(Anna Hunt) Most people living in the United States and many other industrialized countries consider bartering as an antiquated method for exchanging goods and services. We have all become very accustomed to fiat currency, credits cards and digital transactions, so bartering just seems strange. But it wasn’t so long ago that bartering was commonly used and worked very effectively.
by Anna Hunt, July 15th, 2017
Most people living in the United States and many other industrialized countries consider bartering as an antiquated method for exchanging goods and services. We have all become very accustomed to fiat currency, credits cards and digital transactions, so bartering just seems strange. But it wasn’t so long ago that bartering was commonly used and worked very effectively.
If a major disaster or economic collapse immobilizes the existing banking system, ATMs will run out of cash very quickly, and your credit cards may stop working. Communities will definitely go on, but the way society functions may be quite different. People that have useful skills and items with which they can barter or trade are likely to benefit, perhaps even thrive.
Below are some ideas of which valuable skills to develop to increase your ability to survive and have something to trade if you find yourself in a barter-friendly world. Being able to share your skills and knowledge with other people also carries a high barter value.
1. Growing Food
Knowing how to grow your own food is essential for survival. In case of a short-term disaster, a few buckets of emergency storable food may be sufficient, but if you find yourself in a situation where food is limited over a longer term, knowing how to garden is a must.
The best way to start gardening is to begin with small projects, like an indoor herb garden, few containers or a couple raised beds. You may be surprised just how many low cost are free resources are available to help you along the way. Some of my favorites have been Easy Container Gardening and Gardening: A Beginner’s Guide.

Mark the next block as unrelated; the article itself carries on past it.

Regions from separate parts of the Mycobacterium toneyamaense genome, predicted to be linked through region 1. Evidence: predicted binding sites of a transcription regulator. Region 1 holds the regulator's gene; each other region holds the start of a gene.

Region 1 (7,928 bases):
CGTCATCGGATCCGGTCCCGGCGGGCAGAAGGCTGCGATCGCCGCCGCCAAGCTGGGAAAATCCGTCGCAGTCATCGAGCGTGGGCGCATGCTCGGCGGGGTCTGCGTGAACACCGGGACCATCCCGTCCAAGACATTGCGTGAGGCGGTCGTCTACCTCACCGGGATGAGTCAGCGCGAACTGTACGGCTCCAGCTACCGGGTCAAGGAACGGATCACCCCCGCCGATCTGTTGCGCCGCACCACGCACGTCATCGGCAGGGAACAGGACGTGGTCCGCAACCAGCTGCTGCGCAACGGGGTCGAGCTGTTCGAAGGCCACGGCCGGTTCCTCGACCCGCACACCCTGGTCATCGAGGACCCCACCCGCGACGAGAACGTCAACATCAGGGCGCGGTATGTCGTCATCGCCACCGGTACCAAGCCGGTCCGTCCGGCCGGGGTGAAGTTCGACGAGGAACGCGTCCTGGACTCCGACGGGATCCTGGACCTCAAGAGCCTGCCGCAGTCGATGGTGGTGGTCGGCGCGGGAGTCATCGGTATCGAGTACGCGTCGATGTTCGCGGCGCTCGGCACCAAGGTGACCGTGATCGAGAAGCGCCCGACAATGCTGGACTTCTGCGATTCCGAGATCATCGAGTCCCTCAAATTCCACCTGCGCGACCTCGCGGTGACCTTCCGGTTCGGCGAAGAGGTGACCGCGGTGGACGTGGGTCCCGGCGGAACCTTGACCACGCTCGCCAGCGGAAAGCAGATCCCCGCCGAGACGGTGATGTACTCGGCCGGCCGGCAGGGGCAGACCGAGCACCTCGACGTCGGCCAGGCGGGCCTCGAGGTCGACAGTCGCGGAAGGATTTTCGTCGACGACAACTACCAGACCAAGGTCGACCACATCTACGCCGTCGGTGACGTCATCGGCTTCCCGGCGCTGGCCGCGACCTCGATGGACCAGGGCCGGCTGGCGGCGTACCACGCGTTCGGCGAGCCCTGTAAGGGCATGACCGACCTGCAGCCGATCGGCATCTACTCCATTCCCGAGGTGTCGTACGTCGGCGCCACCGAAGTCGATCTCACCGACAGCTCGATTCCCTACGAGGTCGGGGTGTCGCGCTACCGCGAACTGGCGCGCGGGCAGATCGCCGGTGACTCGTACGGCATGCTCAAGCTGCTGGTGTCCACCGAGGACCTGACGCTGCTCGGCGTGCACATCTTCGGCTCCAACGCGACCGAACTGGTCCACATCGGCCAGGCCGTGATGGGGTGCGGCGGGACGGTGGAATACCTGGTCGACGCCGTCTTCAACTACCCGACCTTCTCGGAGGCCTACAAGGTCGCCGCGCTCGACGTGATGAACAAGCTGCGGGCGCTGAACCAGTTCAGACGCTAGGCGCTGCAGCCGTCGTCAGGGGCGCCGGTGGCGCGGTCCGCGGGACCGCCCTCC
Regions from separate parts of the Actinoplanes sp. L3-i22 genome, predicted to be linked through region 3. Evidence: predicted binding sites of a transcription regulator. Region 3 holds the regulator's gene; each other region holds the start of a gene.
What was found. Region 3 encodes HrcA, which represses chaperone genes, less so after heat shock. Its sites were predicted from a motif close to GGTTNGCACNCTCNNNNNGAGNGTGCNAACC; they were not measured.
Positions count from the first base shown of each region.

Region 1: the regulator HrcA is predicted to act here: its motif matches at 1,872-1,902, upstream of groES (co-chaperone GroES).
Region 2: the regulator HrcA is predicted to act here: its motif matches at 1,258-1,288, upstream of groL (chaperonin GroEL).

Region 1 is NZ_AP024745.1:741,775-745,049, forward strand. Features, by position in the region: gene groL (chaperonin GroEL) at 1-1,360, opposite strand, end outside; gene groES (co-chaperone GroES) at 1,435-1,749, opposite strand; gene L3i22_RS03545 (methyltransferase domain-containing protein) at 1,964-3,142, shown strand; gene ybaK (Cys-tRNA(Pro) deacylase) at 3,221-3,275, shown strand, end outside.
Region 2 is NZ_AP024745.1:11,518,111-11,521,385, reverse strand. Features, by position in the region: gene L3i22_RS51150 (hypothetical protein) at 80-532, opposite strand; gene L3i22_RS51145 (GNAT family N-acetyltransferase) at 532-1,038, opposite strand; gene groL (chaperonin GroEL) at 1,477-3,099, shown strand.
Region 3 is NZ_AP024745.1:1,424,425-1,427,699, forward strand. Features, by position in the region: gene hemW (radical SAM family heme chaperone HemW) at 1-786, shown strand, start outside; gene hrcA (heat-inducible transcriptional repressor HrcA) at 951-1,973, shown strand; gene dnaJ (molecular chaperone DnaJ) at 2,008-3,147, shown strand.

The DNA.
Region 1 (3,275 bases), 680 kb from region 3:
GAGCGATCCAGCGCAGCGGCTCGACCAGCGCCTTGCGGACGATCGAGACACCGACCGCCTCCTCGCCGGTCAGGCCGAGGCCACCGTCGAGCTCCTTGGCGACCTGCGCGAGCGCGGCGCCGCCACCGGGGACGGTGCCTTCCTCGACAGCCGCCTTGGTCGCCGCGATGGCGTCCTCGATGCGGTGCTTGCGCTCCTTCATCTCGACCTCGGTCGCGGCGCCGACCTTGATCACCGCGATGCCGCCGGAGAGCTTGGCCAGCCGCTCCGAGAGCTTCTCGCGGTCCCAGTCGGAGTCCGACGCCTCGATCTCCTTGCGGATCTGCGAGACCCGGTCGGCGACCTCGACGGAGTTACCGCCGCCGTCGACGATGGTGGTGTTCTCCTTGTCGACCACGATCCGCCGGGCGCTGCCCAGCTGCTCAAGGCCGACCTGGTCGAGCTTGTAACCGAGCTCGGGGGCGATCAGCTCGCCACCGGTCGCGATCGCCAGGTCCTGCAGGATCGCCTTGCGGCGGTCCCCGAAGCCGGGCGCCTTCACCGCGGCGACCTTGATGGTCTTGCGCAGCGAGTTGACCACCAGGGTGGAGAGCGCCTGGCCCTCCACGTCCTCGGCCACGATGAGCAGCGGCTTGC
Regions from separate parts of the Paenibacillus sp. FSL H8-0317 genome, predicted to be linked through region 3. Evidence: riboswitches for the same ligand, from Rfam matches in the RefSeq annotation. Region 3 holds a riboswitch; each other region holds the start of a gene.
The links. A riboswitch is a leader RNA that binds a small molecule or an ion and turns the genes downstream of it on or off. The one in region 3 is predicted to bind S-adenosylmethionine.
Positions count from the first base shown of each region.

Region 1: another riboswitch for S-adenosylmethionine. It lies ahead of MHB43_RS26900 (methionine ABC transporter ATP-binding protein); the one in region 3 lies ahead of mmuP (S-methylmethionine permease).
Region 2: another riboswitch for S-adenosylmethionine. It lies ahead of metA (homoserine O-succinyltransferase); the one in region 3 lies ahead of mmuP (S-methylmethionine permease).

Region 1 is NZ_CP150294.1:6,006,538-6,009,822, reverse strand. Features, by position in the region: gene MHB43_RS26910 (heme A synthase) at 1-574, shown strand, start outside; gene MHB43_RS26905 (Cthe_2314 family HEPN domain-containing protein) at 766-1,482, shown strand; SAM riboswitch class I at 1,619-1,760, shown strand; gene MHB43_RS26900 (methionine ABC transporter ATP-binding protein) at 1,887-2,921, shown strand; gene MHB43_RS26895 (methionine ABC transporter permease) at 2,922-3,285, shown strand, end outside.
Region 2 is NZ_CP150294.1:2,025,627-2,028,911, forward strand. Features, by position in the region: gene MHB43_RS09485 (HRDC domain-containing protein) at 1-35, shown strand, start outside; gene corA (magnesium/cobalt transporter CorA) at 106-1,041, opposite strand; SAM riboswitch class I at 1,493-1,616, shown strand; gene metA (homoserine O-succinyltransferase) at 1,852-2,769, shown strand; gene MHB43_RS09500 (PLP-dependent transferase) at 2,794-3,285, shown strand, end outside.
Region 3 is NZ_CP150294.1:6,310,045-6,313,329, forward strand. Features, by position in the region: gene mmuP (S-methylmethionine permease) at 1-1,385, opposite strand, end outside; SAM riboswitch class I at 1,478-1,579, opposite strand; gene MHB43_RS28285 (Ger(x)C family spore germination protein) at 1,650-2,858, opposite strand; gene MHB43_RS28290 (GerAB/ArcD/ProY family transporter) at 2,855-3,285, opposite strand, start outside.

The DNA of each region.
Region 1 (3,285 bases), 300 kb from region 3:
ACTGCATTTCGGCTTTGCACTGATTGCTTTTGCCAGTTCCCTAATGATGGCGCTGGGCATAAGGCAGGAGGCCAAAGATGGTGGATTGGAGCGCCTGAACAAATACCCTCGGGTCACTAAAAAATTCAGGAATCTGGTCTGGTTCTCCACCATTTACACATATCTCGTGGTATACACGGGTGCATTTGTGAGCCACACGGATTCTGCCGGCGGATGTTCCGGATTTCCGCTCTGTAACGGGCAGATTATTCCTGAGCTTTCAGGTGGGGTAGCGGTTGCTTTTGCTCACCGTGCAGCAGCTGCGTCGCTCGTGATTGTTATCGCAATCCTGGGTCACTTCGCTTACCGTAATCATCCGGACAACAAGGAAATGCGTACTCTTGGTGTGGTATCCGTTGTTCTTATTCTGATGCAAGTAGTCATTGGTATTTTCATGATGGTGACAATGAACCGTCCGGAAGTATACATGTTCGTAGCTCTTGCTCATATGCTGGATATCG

Just get your feet wet and start learning. Over time, your garden will expand as does your skill-set, and you may become interested in learning other gardening skills, such as building a low-cost greenhouse or permaculture design, which will make your knowledge even more trade worthy.
2. Harvesting and Storing Seeds
Knowing how to properly harvest, store and sow seeds is one of the fundamentals of successful gardening. Seeds (and of course the food you can grow) can become excellent items for barter. Check out the video below to get you thinking about how to harvest and save the seeds from your garden.
3. Food Processing and Preservation
Food is a necessity with a very short life span, so during any disaster or societal disruption, the majority of people will need food. Learning specific skills involving food processing and preservation can help you take advantage of seasonal abundance so you can enjoy/sell/barter food products during off seasons and winter months. Furthermore, knowledge about food preservation methods that use minimal to no electricity, such as smoking, salt curing, pickling and dehydration, are likely to hold high value in a post economic collapse economy. Even without societal disruption, creating preserved food products can become a great way to earn an income.
4. Cooking and Food Preparation